Basic Carbine Operator Report
Twenty students took part in the Basic Carbine Operator class last month. As the name suggests, it’s not a defensive or ‘tactical’ carbine class; it’s a shooting class. The lesson plan is designed to develop both the admin skills necessary to keep the gun running and the marksmanship skills you need to exploit the inherent accuracy of the AR platform.
The class included four females. What a joy it was to see them on the firing line! They did everything the guys did, no matter how far outside their comfort zone it might have taken them. In the spirit of not giving special treatment, I hate to single them out, but I need to make this point:
Husbands, boyfriends, fathers — If you imagine a future where your survival may depend on your skill with a rifle, unfortunately that future will also demand that your spouse and children have the same skills. BCO can lay the right foundation.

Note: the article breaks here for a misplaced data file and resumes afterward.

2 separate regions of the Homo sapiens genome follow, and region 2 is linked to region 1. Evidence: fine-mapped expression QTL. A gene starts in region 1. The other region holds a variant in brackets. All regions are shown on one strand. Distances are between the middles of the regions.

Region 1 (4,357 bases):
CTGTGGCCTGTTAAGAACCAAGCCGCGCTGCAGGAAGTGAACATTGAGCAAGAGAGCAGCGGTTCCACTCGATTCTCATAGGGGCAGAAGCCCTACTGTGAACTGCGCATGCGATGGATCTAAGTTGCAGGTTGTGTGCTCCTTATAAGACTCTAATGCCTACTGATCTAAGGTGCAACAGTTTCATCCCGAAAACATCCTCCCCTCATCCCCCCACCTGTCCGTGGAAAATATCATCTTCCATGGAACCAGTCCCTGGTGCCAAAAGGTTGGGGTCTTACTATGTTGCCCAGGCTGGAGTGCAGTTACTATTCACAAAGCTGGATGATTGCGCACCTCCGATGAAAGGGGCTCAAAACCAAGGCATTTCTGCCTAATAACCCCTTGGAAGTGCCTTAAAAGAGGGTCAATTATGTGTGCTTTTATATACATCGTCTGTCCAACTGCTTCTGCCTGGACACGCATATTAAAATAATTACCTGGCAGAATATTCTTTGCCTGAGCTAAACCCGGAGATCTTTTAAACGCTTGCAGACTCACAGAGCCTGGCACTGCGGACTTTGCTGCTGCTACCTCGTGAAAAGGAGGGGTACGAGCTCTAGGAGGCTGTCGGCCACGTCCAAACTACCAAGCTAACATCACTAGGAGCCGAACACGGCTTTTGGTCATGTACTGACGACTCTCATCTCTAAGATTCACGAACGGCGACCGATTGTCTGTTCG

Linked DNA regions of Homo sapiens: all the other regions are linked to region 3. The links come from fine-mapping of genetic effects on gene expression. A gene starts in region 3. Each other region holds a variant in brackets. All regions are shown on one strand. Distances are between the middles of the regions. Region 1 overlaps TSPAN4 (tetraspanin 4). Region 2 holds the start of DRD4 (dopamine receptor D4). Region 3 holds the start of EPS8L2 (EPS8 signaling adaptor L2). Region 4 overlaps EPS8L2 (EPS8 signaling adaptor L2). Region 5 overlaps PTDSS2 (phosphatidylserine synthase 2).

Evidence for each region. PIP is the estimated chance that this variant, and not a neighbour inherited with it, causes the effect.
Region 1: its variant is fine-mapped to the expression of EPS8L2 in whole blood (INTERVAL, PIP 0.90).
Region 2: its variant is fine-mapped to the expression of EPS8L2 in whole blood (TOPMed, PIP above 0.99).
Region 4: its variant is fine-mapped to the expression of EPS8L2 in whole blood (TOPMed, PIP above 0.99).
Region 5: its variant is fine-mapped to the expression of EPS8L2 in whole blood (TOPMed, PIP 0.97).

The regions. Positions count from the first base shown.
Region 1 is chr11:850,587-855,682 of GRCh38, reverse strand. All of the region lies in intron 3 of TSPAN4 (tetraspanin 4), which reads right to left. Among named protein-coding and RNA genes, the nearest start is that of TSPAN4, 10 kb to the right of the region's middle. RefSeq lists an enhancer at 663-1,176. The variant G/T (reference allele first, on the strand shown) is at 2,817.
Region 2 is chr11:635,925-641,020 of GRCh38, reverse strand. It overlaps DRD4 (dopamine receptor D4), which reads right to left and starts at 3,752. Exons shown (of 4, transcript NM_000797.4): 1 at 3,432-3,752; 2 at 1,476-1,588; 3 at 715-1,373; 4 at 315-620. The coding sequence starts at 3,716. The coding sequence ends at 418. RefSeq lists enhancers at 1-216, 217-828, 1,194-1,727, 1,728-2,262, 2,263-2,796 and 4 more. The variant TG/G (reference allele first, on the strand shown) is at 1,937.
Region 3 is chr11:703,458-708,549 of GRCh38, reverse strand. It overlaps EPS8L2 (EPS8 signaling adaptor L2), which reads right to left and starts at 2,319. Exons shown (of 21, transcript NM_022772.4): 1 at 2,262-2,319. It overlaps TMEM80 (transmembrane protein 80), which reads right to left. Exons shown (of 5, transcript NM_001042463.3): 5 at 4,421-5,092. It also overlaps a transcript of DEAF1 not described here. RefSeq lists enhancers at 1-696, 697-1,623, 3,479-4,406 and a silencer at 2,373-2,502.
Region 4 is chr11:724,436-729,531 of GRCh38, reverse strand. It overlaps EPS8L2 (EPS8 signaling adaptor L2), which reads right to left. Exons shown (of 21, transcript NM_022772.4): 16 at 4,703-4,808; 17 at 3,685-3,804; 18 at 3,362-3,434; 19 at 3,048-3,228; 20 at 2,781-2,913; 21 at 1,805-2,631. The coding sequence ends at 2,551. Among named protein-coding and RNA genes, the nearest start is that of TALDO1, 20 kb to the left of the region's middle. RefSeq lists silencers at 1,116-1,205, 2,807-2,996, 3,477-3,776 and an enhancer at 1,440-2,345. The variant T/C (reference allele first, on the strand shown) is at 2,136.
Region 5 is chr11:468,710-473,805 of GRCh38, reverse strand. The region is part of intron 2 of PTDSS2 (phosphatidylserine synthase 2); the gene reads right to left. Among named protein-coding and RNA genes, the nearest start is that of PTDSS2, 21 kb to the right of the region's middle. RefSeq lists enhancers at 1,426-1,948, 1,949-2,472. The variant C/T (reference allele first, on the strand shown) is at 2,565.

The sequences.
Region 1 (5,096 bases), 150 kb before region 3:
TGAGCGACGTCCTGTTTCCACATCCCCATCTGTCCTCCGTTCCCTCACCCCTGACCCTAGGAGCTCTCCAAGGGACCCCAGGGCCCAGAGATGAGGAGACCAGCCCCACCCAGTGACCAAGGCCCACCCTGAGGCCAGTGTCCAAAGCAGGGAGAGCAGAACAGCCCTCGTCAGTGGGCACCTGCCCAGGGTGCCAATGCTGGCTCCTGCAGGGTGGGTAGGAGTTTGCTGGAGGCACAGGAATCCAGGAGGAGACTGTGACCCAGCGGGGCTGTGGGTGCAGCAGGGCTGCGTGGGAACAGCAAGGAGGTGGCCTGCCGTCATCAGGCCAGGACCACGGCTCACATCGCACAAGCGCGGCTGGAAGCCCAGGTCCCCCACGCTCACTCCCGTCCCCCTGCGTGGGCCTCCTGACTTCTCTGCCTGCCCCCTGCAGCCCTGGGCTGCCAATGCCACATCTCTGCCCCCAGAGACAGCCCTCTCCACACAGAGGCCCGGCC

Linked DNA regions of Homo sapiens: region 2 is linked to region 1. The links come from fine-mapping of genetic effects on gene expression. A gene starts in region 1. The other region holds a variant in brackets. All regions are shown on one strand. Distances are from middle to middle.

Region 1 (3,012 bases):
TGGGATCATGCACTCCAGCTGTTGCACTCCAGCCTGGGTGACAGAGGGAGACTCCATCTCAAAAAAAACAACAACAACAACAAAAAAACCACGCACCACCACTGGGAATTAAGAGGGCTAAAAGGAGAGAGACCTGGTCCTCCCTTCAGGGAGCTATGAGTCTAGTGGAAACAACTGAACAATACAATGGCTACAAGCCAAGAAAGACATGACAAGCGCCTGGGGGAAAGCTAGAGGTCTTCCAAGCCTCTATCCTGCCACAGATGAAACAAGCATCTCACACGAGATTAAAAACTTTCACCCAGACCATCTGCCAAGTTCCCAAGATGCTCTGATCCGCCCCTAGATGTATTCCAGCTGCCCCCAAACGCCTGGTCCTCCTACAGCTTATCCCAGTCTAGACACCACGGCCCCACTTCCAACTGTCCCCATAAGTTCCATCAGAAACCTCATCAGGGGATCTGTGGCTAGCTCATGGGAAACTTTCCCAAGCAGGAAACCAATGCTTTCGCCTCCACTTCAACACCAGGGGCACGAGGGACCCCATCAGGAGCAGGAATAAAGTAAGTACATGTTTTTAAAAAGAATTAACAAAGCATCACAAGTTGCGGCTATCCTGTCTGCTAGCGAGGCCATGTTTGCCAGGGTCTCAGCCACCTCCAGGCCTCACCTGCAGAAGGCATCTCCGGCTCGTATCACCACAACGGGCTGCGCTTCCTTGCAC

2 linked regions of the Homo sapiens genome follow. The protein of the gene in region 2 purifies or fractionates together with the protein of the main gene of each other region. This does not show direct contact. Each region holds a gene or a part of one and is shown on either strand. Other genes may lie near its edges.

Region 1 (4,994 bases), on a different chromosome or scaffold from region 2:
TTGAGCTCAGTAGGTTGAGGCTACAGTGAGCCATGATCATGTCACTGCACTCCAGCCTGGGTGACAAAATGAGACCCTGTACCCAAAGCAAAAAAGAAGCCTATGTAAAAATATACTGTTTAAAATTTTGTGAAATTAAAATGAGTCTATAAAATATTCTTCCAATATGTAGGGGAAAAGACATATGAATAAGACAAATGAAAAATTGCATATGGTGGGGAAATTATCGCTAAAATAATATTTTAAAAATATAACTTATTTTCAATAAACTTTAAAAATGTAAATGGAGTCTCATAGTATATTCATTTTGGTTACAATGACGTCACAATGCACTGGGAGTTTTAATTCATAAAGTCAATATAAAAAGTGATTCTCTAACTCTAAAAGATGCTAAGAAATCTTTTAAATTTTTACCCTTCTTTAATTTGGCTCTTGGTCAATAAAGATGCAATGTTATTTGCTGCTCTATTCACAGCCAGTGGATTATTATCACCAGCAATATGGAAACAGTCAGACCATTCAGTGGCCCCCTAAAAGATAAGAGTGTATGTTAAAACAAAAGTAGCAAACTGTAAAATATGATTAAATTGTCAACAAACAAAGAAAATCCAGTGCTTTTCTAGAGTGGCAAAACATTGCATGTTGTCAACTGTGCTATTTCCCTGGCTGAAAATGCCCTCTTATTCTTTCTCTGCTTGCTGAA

Because it is vital to develop marksmanship skills prior to fighting skills, BCO is a prerequisite for all other carbine fighting classes. Good tactics are built on the ability to get hits. Really, nothing else matters.
CHECK THIS OUT
Good friend Jim Higginbotham of The American Institute of Marksmanship (AIM) in Kentucky has started a new online magazine devoted to furthering the art of armed self defense. Jim is a long-time student of the gun and a thinking man. To paraphrase an old E. F. Hutton commercial, when Jim talks, people listen.
Warning: Shameless self-promotion alert